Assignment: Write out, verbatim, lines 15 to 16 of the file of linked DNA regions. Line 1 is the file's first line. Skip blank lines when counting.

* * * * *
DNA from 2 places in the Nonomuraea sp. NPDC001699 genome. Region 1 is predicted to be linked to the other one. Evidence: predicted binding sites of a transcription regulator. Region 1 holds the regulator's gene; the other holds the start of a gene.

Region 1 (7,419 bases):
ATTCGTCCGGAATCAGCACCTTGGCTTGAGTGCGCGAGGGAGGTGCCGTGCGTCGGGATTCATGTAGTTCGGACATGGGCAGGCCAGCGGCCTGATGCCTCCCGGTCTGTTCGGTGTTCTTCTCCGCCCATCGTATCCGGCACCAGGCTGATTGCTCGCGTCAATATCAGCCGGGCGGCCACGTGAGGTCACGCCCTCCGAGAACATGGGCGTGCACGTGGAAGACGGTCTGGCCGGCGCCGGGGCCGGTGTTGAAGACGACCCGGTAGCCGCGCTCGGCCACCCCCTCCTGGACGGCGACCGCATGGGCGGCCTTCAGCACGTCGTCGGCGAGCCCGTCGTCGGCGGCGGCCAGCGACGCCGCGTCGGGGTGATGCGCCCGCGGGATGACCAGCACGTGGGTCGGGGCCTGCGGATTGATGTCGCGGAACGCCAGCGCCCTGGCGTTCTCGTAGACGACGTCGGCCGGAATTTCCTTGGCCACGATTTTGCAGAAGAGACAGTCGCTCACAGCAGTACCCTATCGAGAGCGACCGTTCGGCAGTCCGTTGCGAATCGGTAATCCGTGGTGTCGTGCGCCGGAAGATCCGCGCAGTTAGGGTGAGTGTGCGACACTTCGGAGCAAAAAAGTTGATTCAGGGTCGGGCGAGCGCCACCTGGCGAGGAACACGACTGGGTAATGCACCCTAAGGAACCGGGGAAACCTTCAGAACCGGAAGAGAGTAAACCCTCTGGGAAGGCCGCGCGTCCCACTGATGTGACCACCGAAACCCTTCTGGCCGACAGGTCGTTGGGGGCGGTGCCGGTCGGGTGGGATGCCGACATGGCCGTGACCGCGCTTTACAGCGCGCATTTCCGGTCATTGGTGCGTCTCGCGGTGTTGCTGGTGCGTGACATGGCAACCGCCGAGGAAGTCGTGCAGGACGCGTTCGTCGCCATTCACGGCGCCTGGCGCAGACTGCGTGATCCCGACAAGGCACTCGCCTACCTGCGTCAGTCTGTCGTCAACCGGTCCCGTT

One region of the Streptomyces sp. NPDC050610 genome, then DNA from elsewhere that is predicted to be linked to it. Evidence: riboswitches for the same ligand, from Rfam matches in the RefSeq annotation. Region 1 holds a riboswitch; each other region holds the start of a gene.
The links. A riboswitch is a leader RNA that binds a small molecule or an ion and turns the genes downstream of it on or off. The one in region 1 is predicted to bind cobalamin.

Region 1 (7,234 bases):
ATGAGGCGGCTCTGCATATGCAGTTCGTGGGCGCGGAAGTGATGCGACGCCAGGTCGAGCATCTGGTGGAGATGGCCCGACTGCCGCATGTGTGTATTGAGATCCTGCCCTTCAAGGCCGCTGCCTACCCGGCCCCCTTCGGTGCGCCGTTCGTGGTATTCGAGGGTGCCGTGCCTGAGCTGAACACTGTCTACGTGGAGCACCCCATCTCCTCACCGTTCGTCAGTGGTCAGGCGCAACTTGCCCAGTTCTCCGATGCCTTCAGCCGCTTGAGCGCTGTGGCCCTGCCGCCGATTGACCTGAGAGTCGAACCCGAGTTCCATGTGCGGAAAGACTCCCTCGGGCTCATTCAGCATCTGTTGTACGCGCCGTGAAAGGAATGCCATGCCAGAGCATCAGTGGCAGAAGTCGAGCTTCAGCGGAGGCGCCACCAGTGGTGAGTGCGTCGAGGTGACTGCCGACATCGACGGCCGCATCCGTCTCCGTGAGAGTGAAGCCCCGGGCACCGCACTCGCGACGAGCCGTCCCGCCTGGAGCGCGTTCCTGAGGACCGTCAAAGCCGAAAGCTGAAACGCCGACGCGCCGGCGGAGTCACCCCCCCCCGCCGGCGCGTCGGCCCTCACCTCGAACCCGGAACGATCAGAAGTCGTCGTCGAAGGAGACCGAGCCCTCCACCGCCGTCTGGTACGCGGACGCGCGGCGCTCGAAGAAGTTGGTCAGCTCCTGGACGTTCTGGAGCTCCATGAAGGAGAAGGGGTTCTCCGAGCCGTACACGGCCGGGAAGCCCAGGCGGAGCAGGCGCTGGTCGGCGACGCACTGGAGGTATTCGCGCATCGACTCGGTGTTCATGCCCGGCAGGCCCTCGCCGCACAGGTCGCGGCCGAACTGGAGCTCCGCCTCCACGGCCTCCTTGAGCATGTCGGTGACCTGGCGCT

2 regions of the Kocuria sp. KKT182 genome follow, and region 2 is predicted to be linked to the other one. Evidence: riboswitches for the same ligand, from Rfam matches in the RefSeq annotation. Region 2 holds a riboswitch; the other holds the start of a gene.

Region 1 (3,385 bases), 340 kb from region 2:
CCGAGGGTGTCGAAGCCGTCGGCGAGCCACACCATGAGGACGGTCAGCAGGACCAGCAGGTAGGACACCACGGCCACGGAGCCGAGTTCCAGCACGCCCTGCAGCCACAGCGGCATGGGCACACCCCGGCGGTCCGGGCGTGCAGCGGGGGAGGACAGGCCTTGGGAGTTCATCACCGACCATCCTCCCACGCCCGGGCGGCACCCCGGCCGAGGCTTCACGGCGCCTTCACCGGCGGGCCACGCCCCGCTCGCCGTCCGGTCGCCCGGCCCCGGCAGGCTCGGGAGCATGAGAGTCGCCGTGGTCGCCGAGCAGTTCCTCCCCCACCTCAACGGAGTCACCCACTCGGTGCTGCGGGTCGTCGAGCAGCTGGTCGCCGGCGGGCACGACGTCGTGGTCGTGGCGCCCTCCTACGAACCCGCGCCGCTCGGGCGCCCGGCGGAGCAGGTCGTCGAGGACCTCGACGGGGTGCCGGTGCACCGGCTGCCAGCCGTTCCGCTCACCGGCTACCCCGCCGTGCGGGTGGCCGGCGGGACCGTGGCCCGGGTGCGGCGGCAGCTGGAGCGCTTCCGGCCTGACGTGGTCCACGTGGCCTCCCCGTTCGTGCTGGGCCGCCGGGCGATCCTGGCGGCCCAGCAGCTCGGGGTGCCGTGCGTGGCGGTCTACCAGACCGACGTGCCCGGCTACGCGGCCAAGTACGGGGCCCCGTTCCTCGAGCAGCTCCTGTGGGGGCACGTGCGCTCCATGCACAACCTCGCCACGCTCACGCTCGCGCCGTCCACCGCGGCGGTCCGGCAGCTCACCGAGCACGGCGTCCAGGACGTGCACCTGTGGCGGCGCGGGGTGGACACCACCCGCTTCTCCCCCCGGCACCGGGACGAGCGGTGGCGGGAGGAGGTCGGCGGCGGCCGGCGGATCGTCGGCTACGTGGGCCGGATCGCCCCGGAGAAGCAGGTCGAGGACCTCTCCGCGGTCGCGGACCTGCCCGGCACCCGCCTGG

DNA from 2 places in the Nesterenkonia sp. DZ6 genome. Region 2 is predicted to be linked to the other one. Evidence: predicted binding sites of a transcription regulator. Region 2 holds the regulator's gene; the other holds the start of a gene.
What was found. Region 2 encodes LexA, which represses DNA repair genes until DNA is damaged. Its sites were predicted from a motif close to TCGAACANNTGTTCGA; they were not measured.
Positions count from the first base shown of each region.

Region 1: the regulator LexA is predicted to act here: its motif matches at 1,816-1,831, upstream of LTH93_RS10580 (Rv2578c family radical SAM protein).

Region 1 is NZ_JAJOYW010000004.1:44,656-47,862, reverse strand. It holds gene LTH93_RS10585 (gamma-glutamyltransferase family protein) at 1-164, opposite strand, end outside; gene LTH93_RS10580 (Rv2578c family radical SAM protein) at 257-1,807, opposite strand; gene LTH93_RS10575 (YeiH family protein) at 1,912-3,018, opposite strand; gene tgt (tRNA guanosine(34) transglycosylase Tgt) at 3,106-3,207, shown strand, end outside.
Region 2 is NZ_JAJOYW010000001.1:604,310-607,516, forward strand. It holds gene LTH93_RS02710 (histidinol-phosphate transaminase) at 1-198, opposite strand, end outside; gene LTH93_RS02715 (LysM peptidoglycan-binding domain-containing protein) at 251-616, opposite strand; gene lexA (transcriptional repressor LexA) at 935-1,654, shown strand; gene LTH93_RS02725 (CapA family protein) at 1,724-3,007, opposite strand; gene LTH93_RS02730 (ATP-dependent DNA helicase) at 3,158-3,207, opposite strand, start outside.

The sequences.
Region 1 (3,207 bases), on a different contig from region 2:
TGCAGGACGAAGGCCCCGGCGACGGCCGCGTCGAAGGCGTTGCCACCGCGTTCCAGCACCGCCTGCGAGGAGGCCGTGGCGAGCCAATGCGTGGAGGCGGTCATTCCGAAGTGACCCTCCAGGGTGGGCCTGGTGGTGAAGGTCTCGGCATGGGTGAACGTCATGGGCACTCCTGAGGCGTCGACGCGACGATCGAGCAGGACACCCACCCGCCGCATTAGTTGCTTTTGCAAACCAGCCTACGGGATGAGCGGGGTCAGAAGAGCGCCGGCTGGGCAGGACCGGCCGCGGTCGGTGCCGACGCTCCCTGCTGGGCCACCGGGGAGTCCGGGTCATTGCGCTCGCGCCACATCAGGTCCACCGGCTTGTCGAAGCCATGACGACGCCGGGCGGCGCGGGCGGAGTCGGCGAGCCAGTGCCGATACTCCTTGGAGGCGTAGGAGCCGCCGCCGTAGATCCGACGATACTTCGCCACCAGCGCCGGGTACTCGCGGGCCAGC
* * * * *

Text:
Region 1 is NZ_JAJOYW010000004.1:44,656-47,862, reverse strand. It holds gene LTH93_RS10585 (gamma-glutamyltransferase family protein) at 1-164, opposite strand, end outside; gene LTH93_RS10580 (Rv2578c family radical SAM protein) at 257-1,807, opposite strand; gene LTH93_RS10575 (YeiH family protein) at 1,912-3,018, opposite strand; gene tgt (tRNA guanosine(34) transglycosylase Tgt) at 3,106-3,207, shown strand, end outside.
Region 2 is NZ_JAJOYW010000001.1:604,310-607,516, forward strand. It holds gene LTH93_RS02710 (histidinol-phosphate transaminase) at 1-198, opposite strand, end outside; gene LTH93_RS02715 (LysM peptidoglycan-binding domain-containing protein) at 251-616, opposite strand; gene lexA (transcriptional repressor LexA) at 935-1,654, shown strand; gene LTH93_RS02725 (CapA family protein) at 1,724-3,007, opposite strand; gene LTH93_RS02730 (ATP-dependent DNA helicase) at 3,158-3,207, opposite strand, start outside.